From the National Center for Disaster Medicine & Public Health

From the National Center for Disaster Medicine & Public Health

Hurricane Harvey

We are all watching anxiously as the upsetting images and harrowing stories come in regarding Hurricane Harvey, Irma and Maria. It is tragic to see the death toll rise and particularly hard to know that emergency responders are among the dead.

Evidence tells us that the most vulnerable people – children, elders, people with access and functional needs - are likely to suffer long-term health consequences of being flooded out of their homes without access to needed medications and equipment, potentially unable to contact their regular healthcare providers, sheltering outside of familiar environments. The National Center for Disaster Medicine and Public Health encourages those caring for affected children or elders to utilize our FREE resources:

Tracking and Reunification of Children in Disasters: https://www.usuhs.edu/ncdmph/research-education/pediatric-preparedness/reuniting-children

Psychosocial Needs of Children in Disasters: https://www.usuhs.edu/ncdmph/research-education/pediatric-preparedness/psychosocial

Caring for Older Adults in Disasters: https://www.usuhs.edu/ncdmph/older-adult-curriculum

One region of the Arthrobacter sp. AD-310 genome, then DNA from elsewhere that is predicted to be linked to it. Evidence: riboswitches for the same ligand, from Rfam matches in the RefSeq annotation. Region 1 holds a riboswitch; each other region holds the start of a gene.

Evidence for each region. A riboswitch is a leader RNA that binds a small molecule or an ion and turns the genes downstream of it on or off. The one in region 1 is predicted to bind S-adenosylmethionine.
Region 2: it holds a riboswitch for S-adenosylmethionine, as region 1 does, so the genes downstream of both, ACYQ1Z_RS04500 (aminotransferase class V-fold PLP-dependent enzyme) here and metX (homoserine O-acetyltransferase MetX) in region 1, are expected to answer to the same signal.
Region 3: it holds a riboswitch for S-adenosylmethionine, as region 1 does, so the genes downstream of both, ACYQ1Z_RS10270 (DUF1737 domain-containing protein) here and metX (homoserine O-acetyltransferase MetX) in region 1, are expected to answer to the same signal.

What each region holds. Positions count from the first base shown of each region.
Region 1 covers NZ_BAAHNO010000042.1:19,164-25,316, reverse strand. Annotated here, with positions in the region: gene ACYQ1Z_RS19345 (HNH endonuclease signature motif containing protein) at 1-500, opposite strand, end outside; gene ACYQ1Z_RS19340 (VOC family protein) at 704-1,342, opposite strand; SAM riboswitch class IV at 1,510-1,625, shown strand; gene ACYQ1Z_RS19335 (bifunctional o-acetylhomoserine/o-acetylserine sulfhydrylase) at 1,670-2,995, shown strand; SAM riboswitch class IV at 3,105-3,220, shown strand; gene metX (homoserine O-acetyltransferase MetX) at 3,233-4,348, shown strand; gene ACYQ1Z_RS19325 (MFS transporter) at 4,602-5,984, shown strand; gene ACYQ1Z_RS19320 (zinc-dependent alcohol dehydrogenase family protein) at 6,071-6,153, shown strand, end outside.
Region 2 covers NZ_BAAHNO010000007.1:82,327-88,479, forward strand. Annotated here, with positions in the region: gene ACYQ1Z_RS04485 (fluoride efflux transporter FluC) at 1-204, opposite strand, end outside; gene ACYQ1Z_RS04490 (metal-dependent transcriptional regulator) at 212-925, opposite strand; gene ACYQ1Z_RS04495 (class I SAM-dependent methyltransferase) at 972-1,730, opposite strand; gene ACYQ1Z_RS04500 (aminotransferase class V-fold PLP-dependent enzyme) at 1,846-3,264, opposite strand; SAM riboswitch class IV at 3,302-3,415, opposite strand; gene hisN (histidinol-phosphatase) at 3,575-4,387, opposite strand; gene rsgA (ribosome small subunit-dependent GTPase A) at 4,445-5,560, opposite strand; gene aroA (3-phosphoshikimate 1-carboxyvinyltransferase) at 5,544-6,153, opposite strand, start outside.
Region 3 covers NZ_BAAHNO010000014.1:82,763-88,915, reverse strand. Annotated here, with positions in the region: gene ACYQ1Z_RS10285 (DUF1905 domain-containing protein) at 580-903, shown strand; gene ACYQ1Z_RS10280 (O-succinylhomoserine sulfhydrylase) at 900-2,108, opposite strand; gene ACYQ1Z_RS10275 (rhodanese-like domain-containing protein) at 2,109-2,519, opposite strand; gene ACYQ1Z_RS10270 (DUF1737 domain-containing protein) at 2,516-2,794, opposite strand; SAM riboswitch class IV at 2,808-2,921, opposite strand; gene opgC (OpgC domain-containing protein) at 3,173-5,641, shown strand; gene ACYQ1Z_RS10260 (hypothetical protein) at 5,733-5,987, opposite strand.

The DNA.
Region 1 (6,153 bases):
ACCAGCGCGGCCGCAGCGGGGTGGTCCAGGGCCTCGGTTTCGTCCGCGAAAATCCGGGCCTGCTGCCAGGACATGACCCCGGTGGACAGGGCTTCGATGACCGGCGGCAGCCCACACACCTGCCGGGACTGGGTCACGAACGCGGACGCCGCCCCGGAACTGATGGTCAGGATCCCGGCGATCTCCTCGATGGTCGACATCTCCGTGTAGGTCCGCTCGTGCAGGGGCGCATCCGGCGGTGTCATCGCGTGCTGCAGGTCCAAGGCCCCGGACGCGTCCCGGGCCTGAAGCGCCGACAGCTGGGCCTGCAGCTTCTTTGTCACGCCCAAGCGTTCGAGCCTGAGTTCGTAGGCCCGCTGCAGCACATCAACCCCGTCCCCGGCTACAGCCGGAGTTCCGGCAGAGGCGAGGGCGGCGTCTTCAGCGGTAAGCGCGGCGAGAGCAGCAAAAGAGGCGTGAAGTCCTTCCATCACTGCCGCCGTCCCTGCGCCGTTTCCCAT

We also know that the mental health challenges subsequent to an event of this magnitude will be significant. The Disaster Distress Helpline from SAMHSA is available 24/7 for anyone in need of crisis counseling: 1-800-985-5990 or https://www.samhsa.gov/find-help/disaster-distress-helplineHurricane Harvey DoD image

The public health consequences of flooding disasters are well documented and range from mold growth to water and vector-borne disease risk. There is a wealth of quality material compiled by our colleagues at the National Library of Medicine: https://disasterinfo.nlm.nih.gov/dimrc/floods.html

Voluntary organizations throughout the country are mobilizing and, as we have seen before, there is a significant donations management element to the response. Sending funds to trusted organizations is the best way for citizens to contribute.

The National Center for Disaster Medicine and Public Health is thinking of our deployed colleagues and interagency partners who are working hard to save lives and limit injuries during this ongoing event.